It was my father-in-law who settled in Beni ka Purwa village. I came here as a 12-year-old bride. I got no schooling but, since my childhood, I have worked in the fields. So farming has been my life.
Now, everyone says there is no water in the village because the gods are angry. But when I came here, the rains would come like clockwork. There would be so much rainwater that people’s homes would be flooded. Some kuccha houses would also collapse. People would take shelter in the local temple. I would have to drag myself through the slush to get to the fields. There would be water as far as the eye could see. The rains would come down so hard that even the bunds around the fields would be swept away. I remember once, in 1995, one kilometre of the railway track (which passes through the village) was swept away.
For the last 10 years, there has been an unending stretch of drought. Crop production is falling. Earlier, we could just strew the seeds on the fields and they would grow in abundance. Now, no matter how much fertiliser you use the crops just do not grow as much. And whatever grows has no taste.
In July, when the rains came, there would be no need to irrigate the fields. Four months of rain left enough moisture in the ground for the crops that grew in September and October. The rice was planted at just one foot in the soil, wheat at two-and-a-half feet, and on the boundaries of the fields we would grow arhar (yellow pigeon peas) and chana (split chickpeas).
When my son-in-law introduced the idea of using fertilisers to me, I was aghast. “How can you not trust the powers of the land? Has it not always fed us?” I asked. But he insisted we try just one kilogram of it. Now, you use sacks of fertilisers and the crops still do not grow as well. When there were enough rains, the wheat was juicy. Now, it is shrunken. It has no nutrition. We grow almost no masoor (red lentils) now, as the soil does not support it.
There is a portion of our fields where we do not use fertilisers. That is where we sow the crop for ourselves. I do not like the taste of what grows now. The grains I grew up eating—kodwa (similar to rice), kakun (wheat-like with longer ears) and sama (a coarser form of millet)—no longer grow. My grandchildren do not even know the taste of it all. They say it was the food of the poor. But we did not fall sick eating that food. For the last 15 years I have not eaten wheat, because it does not taste like the wheat I used to eat.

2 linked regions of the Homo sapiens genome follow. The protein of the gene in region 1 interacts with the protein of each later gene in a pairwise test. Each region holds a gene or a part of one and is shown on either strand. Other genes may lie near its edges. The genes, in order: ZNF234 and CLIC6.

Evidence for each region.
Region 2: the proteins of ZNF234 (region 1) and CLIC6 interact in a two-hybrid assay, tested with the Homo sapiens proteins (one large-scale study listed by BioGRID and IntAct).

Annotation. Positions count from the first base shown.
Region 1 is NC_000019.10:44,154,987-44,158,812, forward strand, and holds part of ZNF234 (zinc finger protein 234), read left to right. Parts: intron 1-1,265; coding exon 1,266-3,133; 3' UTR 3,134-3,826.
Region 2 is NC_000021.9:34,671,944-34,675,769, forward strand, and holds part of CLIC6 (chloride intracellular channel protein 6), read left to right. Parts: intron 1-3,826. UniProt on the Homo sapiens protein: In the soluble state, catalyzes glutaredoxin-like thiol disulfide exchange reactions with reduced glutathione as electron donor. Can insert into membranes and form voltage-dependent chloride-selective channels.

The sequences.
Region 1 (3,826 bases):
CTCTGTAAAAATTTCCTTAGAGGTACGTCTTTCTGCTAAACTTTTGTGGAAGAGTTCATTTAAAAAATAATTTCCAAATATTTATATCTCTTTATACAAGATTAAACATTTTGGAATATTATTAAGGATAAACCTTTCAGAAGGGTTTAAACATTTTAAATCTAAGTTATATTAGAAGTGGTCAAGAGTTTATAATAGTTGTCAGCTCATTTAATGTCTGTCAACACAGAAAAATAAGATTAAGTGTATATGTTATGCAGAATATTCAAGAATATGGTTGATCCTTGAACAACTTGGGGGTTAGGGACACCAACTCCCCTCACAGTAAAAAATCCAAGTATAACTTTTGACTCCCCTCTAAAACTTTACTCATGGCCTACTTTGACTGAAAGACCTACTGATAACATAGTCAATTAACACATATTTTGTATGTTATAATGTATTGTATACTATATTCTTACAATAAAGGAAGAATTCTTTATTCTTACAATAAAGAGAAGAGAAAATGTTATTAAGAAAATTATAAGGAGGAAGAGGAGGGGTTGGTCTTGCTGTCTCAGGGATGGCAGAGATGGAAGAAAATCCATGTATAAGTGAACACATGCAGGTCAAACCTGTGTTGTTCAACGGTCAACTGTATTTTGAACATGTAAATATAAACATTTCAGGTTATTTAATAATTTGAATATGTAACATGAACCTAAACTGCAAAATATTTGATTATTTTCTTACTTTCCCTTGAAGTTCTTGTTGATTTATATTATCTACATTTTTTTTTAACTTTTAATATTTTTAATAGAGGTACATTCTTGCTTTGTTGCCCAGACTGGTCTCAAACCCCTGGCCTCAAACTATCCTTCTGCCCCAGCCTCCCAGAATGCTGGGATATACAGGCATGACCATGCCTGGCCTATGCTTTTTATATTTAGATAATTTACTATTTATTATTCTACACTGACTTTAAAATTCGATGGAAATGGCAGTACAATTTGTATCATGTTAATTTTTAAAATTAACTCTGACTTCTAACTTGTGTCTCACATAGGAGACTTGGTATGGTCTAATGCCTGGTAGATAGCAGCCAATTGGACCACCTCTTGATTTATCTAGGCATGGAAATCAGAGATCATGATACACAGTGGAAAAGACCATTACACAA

When our water came from the rains, the wells and the ponds, our pulses would cook so quickly and turn out so soft. Now, everyone uses a pressure cooker. Modern people might say the use of fertiliser is vikas (development), but it is vinaash (destruction). Fertilisers carry diseases and these go into your body.
I do not know why the rains stopped. But we have disrespected the earth. When tube-wells came, we started to pump water from 50 metres. We gave nothing back. Because water was available so easily, we stopped storing it. We lost our wells and ponds. When we respected the earth and water, we kept our wells clean and looked after our ponds. Going to collect water, wash clothes and bathe was an opportunity to meet, talk and laugh. It was almost like a mela (fair). New brides were first taken to these water sources before being brought home. Now you turn on a tap to get water. And what if the tap fails? You could once dig anywhere in this village and find water. Now I hear that borewells are failing all the time. (Because of the depleted groundwater, they have to be sunk deeper).
Farming was sacred to us. We would worship the plough and the oxen. We would light diyas before the seeds and break a coconut. And then start the sowing. It was almost an act of prayer. The ploughs would mix up the soil very well. Now, tractors are used and the soil is not churned as well. We would give the oxen rotis smeared with ghee (clarified butter). Now, youngsters would rather not be farmers.
We had 15 buffaloes and 12 cows. There was a separate farmhand just to look after them. But when the rains stopped you could not find enough fodder to feed the cattle. So people have fewer livestock now.
I walk to my fields every day. And I sit by the side of the empty well and think of those days gone by. We changed everything. We thought we knew better than the earth. You need to forge a relationship of respect and submission with nature. If you do not do that, why should nature give you anything in return?
Muliya Kushwaha died on December 10, 2020, after she slipped and fell in the courtyard of her home. She was 89 years old.
—As told to Puja Awasthi
Global warming causes an increased evaporation of water from the soil and an earlier snow melt, resulting in more severe droughts. Research by NASA states that, “humans have been influencing global patterns of drought for nearly a century”. According to a 2018 government report, 600 million people in India face “high to extreme water stress”.